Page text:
If you enjoy fashion, you will find plenty to interest you in Tim Gunn’s Fashion Bible: The Fascinating History of Everything in your Closet. Admittedly, I live under a rock as we don’t have a functioning TV, so you probably know Gunn far better than me from one of the programs where he serves as a fashion consultant, such as Project Runway. I just know Gunn from his books, the most recent of which is a comprehensive history of each item of clothing in your closet or dresser. While Gunn’s vestimentary taste is beyond reproach, it must be said that he is no fan of France. As a loyal American, he clearly prefers the red, white, and blue to the bleu, blanc et rouge. I must admit that I find it amusing when he must confess that the origin of yet another facet of fashion owes its existence to la belle France.
The strengths of the book are the meticulous research and Gunn’s own engaging style that makes fashion history come alive. Every assertion is carefully footnoted and tied to a comprehensive bibliography. Each chapter is devoted to a separate item of clothing, starting with our undies and finishing with purses. He starts with the origins of each piece and then traces the development to the latest styles and designers. The back of the book consists of worksheets to help you take stock of your own wardrobe.
There are many fascinating tidbits. Did you know that the reason that men’s and women’s shirts are buttoned on opposite sides is due to a prohibition in Deuteronomy about women wearing men’s clothes? This was also one of the charges leveled against Jeanne d’Arc before she was burned at the stake. Gunn traces the origin of knitwear to chain mail, noting the relationship of the French word maille (knitwear) to knight-wear.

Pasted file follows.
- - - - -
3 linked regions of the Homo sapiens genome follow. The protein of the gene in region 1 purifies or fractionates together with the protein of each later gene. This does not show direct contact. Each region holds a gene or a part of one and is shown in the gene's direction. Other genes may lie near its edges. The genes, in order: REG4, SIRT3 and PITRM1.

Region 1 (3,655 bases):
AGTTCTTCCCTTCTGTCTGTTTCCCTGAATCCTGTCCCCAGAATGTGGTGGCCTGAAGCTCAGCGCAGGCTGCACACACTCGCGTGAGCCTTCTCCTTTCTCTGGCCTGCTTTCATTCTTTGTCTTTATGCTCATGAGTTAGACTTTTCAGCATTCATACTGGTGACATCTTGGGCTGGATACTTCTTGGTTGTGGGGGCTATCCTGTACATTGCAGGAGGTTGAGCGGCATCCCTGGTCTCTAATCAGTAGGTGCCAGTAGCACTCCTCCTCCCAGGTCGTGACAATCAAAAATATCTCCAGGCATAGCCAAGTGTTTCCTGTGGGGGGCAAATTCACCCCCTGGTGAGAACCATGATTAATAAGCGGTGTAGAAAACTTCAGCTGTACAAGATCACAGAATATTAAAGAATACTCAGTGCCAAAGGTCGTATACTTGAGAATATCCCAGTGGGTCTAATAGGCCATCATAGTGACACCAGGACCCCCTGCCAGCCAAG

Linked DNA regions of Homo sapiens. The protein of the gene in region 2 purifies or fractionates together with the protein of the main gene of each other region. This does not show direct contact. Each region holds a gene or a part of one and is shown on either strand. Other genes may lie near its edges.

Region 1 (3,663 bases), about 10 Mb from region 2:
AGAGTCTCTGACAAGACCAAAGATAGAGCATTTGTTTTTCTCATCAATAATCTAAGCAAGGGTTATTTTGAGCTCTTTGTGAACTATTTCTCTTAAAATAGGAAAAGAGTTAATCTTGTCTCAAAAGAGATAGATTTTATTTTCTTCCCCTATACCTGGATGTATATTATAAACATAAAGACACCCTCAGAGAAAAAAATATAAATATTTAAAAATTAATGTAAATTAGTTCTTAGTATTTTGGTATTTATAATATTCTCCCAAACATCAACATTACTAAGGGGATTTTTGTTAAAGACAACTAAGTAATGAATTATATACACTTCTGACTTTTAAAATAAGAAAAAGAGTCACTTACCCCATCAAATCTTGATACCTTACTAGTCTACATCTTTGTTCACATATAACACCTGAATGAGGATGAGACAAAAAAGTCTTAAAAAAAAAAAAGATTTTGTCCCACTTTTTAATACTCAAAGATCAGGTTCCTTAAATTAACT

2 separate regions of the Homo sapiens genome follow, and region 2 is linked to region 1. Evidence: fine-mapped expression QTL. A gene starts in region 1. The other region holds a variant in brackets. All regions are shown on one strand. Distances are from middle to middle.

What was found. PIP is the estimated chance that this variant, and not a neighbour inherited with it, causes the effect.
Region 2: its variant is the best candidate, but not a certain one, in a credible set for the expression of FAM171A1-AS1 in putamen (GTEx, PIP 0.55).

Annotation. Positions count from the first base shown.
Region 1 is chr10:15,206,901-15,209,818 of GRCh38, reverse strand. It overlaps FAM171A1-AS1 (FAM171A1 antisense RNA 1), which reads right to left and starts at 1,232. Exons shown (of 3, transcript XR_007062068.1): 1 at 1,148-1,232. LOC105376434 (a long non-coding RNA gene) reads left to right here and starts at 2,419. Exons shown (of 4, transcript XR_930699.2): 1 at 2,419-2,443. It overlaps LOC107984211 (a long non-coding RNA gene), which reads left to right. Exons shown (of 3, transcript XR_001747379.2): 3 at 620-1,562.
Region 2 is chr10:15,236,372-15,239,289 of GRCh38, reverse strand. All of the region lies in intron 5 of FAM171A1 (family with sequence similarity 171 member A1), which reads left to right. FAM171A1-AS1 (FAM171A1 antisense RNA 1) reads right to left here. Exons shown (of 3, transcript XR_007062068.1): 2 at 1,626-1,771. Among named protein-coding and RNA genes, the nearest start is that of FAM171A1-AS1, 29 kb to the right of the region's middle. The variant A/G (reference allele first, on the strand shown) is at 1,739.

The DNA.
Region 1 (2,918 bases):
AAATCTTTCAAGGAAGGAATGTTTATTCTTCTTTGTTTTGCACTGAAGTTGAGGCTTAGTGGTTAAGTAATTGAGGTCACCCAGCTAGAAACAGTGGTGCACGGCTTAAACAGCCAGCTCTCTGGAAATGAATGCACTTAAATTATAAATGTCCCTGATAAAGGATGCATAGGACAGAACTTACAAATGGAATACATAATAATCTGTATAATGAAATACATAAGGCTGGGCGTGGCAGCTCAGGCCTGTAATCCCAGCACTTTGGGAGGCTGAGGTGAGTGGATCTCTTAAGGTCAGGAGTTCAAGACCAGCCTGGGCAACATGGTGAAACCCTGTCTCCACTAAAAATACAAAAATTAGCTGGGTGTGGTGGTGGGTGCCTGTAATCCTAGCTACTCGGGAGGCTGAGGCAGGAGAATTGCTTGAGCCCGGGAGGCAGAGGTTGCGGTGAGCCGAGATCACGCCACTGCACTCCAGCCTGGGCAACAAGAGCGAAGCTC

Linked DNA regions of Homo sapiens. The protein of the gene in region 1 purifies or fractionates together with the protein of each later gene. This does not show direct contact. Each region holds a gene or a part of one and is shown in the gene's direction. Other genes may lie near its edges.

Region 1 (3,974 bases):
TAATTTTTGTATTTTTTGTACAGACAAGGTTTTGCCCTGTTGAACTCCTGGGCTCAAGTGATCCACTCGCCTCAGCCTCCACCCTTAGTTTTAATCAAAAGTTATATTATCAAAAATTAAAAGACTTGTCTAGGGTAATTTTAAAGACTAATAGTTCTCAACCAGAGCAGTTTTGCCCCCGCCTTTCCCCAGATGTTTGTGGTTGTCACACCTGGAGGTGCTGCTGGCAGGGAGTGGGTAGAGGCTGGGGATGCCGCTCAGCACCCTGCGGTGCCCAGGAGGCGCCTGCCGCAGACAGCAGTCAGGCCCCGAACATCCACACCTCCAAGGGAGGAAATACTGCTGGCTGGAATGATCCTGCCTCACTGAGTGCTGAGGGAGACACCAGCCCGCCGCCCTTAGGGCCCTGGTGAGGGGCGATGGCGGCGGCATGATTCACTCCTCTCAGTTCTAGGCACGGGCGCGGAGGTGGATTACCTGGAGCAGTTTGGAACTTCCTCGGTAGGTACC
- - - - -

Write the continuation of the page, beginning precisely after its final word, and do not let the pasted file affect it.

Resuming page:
I also enjoyed the many illustrations in the book, one of which was a reproduction of a medieval French banquet. I’d studied this work of art in a grad school course on the history of French gastronomy. Gunn used a detail of it to focus on the footwear of the servants – slippers known as poulaines with extremely elongated toes. These were the precursors to a pair of red sling-backs I bought in Paris several years ago with the longest, pointiest toes in my closet. I’ll enjoy them all the more now that I know about their medieval French origins.
Today’s expression, contre son gré (kontruh sohn gray), means “against his will.” I don’t think that Gunn will ever become a Francophile from the way each admission of the dominance of France in the fashion world is wrung reluctantly from his pen, but he must be congratulated for his thoroughness and fairness in creating a book that is educational as well as entertaining.